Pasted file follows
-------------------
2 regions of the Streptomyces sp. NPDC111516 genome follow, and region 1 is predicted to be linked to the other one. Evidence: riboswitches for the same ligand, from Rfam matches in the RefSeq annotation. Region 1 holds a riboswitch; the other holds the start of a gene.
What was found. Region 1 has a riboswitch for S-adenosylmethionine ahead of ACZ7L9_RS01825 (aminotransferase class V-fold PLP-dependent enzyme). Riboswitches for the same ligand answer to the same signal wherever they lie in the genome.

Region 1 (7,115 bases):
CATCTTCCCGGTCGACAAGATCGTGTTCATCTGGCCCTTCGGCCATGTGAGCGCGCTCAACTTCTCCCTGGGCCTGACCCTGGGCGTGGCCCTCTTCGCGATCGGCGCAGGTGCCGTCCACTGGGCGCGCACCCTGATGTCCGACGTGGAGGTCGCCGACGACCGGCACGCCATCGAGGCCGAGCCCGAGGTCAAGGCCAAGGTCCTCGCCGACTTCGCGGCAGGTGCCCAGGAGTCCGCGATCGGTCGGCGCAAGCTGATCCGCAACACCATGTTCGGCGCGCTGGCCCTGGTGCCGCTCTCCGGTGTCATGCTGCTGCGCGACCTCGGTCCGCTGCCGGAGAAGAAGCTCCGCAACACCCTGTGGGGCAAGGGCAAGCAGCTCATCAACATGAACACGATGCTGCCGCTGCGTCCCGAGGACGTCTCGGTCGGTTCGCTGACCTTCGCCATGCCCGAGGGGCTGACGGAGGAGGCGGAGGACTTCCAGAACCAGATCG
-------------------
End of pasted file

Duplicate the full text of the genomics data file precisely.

2 regions of the Streptomyces sp. NPDC111516 genome follow, and region 1 is predicted to be linked to the other one. Evidence: riboswitches for the same ligand, from Rfam matches in the RefSeq annotation. Region 1 holds a riboswitch; the other holds the start of a gene.
What was found. Region 1 has a riboswitch for S-adenosylmethionine ahead of ACZ7L9_RS01825 (aminotransferase class V-fold PLP-dependent enzyme). Riboswitches for the same ligand answer to the same signal wherever they lie in the genome.

Region 1 (7,115 bases):
CATCTTCCCGGTCGACAAGATCGTGTTCATCTGGCCCTTCGGCCATGTGAGCGCGCTCAACTTCTCCCTGGGCCTGACCCTGGGCGTGGCCCTCTTCGCGATCGGCGCAGGTGCCGTCCACTGGGCGCGCACCCTGATGTCCGACGTGGAGGTCGCCGACGACCGGCACGCCATCGAGGCCGAGCCCGAGGTCAAGGCCAAGGTCCTCGCCGACTTCGCGGCAGGTGCCCAGGAGTCCGCGATCGGTCGGCGCAAGCTGATCCGCAACACCATGTTCGGCGCGCTGGCCCTGGTGCCGCTCTCCGGTGTCATGCTGCTGCGCGACCTCGGTCCGCTGCCGGAGAAGAAGCTCCGCAACACCCTGTGGGGCAAGGGCAAGCAGCTCATCAACATGAACACGATGCTGCCGCTGCGTCCCGAGGACGTCTCGGTCGGTTCGCTGACCTTCGCCATGCCCGAGGGGCTGACGGAGGAGGCGGAGGACTTCCAGAACCAGATCG